InDesign, the desktop publishing application that’s included in an Adobe Creative Cloud subscription, is ideal for designing virtually any document, from flyers, posters, and brochures to longer documents like books, magazines, and ebooks.

Master pages don’t really matter if you’re designing a single page. However, if the document you’re creating with InDesign has multiple pages—and you want some elements of each page to persist throughout the document—then you’ll definitely make your life easier by learning how to set up master pages in Adobe InDesign. The whole point is to apply changes to multiple pages of your document.

What Is a Master Page in Adobe InDesign?

Master pages rule over the layout of the whole document. In other words, if you change something on the master page, you’ll see that change on every page of your document to which the master page has been applied. This is really handy for elements you want to appear on every page.

Let’s say you’re designing a multi-page booklet, and you want to have the same image appear at the top of each page. You can add that image to the master page. In doing so, you’ll guarantee that its placement, dimensions, and formatting are standardized across your document.

Can You Have Multiple Master Pages?

Yes. In fact, when you create a new document in InDesign, you automatically have two master pages to choose from, the A-Master and None. As you might imagine, the None master page doesn’t include any elements of other master pages. It’s blank. 

Furthermore, the A-Master typically includes a left and a right page. That’s understandable because if your document is designed to open like a book, you’ll want things like the page number to be in a different place depending on whether the page is a left-hand page or a right-hand one.

How to Edit and Apply Master Pages

To access a document’s master pages in Adobe InDesign, select the Pages panel from Windows > Pages. All the masters will appear at the top of the Pages panel. Below the master pages, you’ll see every page of your document. Take a look at the screencap below.

At the top of the panel, you can see the None and A-Master pages. Then, below the spacer, all of the pages in your document appear as spreads. In this example, page 1 is the front cover of our document, and all subsequent pages are listed below that. 

Note the A in the top corner of the pages. That tells you that the A-Master has been applied to those pages. You can also hover your mouse over any page in the Pages panel, and a tooltip will appear, telling you which master page has been applied to that page.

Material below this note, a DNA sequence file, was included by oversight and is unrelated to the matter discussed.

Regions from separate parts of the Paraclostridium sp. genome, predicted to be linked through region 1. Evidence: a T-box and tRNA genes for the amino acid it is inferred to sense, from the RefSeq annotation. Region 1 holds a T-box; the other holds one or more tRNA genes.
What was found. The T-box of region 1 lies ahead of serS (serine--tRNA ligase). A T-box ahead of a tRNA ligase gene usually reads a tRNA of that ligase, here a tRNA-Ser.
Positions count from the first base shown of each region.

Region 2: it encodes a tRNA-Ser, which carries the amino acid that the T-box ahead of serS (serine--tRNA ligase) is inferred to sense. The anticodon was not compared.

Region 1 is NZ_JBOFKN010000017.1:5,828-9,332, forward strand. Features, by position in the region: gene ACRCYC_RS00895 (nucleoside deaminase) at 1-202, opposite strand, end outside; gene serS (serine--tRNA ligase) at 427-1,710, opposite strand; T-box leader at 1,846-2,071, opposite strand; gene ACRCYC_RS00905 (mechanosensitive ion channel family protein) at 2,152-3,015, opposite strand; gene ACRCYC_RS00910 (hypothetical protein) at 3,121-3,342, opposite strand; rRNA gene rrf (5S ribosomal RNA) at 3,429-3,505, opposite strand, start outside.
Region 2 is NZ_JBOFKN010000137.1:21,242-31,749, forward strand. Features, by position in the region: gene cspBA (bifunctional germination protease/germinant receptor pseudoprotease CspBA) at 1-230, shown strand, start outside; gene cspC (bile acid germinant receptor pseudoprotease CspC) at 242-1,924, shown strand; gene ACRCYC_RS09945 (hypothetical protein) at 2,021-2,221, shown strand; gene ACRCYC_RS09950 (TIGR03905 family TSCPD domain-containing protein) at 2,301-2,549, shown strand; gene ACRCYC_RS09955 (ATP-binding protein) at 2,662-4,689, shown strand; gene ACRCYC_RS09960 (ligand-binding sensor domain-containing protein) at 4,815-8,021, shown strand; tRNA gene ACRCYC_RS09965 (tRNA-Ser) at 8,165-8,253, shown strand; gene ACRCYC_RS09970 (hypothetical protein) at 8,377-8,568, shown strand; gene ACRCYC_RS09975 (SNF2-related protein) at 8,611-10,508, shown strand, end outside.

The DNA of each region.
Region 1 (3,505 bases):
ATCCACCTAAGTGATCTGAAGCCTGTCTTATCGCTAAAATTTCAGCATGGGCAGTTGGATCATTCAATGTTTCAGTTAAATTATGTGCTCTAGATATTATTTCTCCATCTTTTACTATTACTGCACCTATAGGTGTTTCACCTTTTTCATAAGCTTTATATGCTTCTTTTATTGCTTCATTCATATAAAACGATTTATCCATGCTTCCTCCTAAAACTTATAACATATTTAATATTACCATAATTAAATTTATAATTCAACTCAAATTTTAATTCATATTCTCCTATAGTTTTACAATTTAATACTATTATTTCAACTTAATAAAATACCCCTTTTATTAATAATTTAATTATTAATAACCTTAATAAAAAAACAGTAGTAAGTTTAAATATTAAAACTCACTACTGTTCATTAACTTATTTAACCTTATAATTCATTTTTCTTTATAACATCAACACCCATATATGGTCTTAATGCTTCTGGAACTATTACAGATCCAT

To modify the A-Master, double-click on it in the Pages panel. (You can confirm which page you’re editing, master or otherwise, by looking at the bottom of the InDesign window). You’ll see the name or number of the page in the drop-down page selector. 

You can add or change anything you want on the A-Master. Let’s add an image to the left and right pages of the A-Master.

Now go back to your document, and you’ll see that the image appears on every page that has the A-Master applied to it, and you’re unable to select, edit, or delete the image. Perfect.

But hang on, maybe you don’t want the front cover to have the same elements as the rest of the pages in your document. Applying a different master page is a snap. Right-click on the page in the Pages panel and select Apply Master to Pages.

In the Apply Master dialog that appears, choose a different master page from the dropdown list. Continuing our example, choose [None]. In the To Pages dropdown, choose the page you want the [None] master page applied to—in this case it’s page 1, the cover page. Then select OK

You’ve applied the [None] master to page 1, and by selecting page 1 in the Pages panel, you can see that the changes were applied. Page 1 no longer has any of the elements from the A-Master applied to it. It looks like a blank document again.

How to Create a New Master Page

If you want to design a document that reuses multiple layouts, then you’ll need multiple master pages. Create a new master page in the Pages panel by right-clicking somewhere in the list of existing master pages. Select New Master.

In the New Master dialog box, choose the Prefix for the new master page and give it a Name. Then choose how many pages this new master should include and the Page Size. You can also specify the width, height, and orientation of the new master. Finally, select OK

Once you’ve created a new master page, add any elements you want to it. Then you can apply it to a page in your document by dragging the icon of the new master page onto the page icon you want to apply it to. Or you can just right-click on a page in the Pages panel, select Apply Master to Pages, and select the correct master for that page.

Can You Override or Unlock Master Pages?

Yes! Let’s say there’s only one thing you need to change about the master on a page in your document. Rather than creating a whole new master page, you can override the master page you’re already using. 

Go back to the Pages panel and right-click on the page you want to modify. Then select Override All Master Page Items. Now you’ll be able to select any element on the page and change or delete it. 

Is It All Too Much?

There’s a learning curve to most apps in Adobe’s Creative Cloud. Even though the apps are robust and many are industry standards, sometimes it’s easier to stick with programs you’re more familiar with. In that case, you might want to check out how to design a document in Microsoft Publisher or Word. We won’t tell!